On March 31, 1865 after 10 months of siege at Petersburg, the Battle of White Oak Road set the stage for Union victory at Five Forks the following day. The Union built fortifications close to the Confederate line along White Oak Road. On the morning of the battle, Confederate Gen. Robert E. Lee road out to White Oak Road and learned of a gap in the left flank of the Union line. He decided to attack and roll up the exposed left flank and sent the Federals into retreat. Later that afternoon, the Union counter-attacked, drove the Confederates back to their entrenchments, and re-took possession of White Oak Road, thereby dividing the Confederate Army and preventing reinforcements between the White Oak Road division and those positioned at Five Forks.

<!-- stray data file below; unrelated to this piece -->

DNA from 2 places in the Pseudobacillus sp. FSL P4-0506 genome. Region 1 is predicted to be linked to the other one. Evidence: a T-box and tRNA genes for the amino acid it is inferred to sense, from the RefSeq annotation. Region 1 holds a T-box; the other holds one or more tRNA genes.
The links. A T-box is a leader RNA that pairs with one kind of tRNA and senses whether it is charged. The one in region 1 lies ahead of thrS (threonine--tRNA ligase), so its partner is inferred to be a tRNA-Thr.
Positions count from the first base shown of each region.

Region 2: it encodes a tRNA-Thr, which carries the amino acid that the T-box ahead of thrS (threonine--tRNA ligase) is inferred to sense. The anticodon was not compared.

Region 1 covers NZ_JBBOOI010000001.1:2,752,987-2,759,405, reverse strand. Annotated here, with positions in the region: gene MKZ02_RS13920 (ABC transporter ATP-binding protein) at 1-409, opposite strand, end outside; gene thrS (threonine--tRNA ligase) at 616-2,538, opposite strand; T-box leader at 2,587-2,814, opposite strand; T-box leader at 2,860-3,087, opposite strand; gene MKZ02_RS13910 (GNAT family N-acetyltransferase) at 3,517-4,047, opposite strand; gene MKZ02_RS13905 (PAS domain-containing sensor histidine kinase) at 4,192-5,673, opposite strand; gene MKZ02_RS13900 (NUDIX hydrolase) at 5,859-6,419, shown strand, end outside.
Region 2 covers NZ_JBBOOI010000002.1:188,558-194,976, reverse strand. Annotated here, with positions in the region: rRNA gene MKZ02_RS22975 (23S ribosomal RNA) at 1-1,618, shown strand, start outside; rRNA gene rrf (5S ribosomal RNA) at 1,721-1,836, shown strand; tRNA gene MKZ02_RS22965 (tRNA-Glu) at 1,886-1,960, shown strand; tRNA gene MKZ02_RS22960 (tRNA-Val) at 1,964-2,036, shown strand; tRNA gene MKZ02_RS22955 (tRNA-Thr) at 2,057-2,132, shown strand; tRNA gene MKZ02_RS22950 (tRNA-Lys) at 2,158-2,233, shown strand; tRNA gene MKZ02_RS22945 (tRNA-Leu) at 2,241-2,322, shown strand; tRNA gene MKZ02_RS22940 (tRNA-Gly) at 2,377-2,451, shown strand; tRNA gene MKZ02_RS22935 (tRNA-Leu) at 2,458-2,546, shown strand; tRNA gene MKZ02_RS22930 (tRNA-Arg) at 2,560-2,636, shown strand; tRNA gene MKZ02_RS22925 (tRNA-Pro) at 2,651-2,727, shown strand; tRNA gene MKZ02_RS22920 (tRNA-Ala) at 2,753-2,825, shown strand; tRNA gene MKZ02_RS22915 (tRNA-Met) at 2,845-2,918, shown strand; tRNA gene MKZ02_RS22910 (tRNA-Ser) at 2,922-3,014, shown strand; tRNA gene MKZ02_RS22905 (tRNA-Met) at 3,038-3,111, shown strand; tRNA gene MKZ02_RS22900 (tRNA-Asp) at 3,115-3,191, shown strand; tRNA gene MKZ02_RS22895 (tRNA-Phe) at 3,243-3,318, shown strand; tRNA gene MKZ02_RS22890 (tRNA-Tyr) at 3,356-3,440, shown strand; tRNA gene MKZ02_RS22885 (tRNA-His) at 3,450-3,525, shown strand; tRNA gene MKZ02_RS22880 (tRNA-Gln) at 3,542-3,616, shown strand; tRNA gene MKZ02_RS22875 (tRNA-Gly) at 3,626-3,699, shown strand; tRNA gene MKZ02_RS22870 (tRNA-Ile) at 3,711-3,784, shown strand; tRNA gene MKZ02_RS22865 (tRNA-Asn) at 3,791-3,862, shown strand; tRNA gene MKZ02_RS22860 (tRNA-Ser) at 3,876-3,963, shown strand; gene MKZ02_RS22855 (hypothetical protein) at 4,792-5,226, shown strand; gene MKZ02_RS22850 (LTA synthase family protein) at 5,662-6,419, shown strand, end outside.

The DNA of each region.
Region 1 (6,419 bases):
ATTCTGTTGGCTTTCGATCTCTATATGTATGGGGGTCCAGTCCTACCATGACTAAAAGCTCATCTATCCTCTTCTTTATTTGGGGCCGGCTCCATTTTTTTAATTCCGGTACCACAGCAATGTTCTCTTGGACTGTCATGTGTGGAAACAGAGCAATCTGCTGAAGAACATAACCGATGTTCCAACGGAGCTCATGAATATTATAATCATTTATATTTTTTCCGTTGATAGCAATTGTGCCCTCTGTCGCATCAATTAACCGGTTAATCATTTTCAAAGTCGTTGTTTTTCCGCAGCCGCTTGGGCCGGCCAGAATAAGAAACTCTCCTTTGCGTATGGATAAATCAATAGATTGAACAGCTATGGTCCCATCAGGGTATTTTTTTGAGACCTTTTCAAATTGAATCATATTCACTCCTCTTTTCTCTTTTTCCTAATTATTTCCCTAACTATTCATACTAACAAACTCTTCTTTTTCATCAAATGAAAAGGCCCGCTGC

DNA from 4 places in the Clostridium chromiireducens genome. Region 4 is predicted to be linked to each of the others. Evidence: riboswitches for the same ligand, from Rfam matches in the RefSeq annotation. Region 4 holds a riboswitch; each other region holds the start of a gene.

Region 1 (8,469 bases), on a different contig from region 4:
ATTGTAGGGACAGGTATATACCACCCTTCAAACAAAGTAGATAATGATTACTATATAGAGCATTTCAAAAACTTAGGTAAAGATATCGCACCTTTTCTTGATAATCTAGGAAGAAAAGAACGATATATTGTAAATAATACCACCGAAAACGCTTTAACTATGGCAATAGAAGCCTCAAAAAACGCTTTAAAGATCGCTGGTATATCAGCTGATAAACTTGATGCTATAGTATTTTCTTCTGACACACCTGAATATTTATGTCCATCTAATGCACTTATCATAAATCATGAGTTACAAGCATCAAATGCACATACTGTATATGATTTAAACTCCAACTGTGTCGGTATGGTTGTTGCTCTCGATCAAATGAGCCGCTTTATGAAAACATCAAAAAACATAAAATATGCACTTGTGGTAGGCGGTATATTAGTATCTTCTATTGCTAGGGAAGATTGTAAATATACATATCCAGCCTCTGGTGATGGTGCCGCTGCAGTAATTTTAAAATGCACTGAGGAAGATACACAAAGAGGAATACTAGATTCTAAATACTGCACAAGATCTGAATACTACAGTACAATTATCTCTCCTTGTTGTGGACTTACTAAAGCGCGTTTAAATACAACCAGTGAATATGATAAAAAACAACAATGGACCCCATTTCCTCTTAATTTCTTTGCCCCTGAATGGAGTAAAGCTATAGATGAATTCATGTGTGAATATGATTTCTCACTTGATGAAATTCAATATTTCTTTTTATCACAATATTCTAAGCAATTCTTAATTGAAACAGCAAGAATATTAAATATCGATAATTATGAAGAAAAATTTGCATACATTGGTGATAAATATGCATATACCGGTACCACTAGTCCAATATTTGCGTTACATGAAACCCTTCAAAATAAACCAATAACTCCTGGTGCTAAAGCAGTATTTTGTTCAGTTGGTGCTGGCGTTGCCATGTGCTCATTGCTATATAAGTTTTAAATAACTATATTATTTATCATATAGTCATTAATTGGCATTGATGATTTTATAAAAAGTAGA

Visiting the White Oak Road Battlefield

Your best bet to tour White Oak Road is to start at the Civil War Trust trail located at the junction of routes 613 and 631 about 6 miles south of Petersburg Breakthrough and about 5 miles east of Five Forks. Here there is an easy, well-marked trail with interpretive signs and preserved Confederate entrenchments.

Visit Civil War Trust for battle details and information about the preservation of this battlefield.

Pictured at the top: The Civil War Trust trail is easy, scenic, well-marked and features interpretive signs and a nice place to sit and enjoy your lunch.

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(left) The Civil War Trust has preserved nearly 900 acres of battlefield lands at White Oak Road. (right) The Union attacked Confederate entrenchments on White Oak Road with the intention of severing communications between the White Oak Road and Five Forks divisions.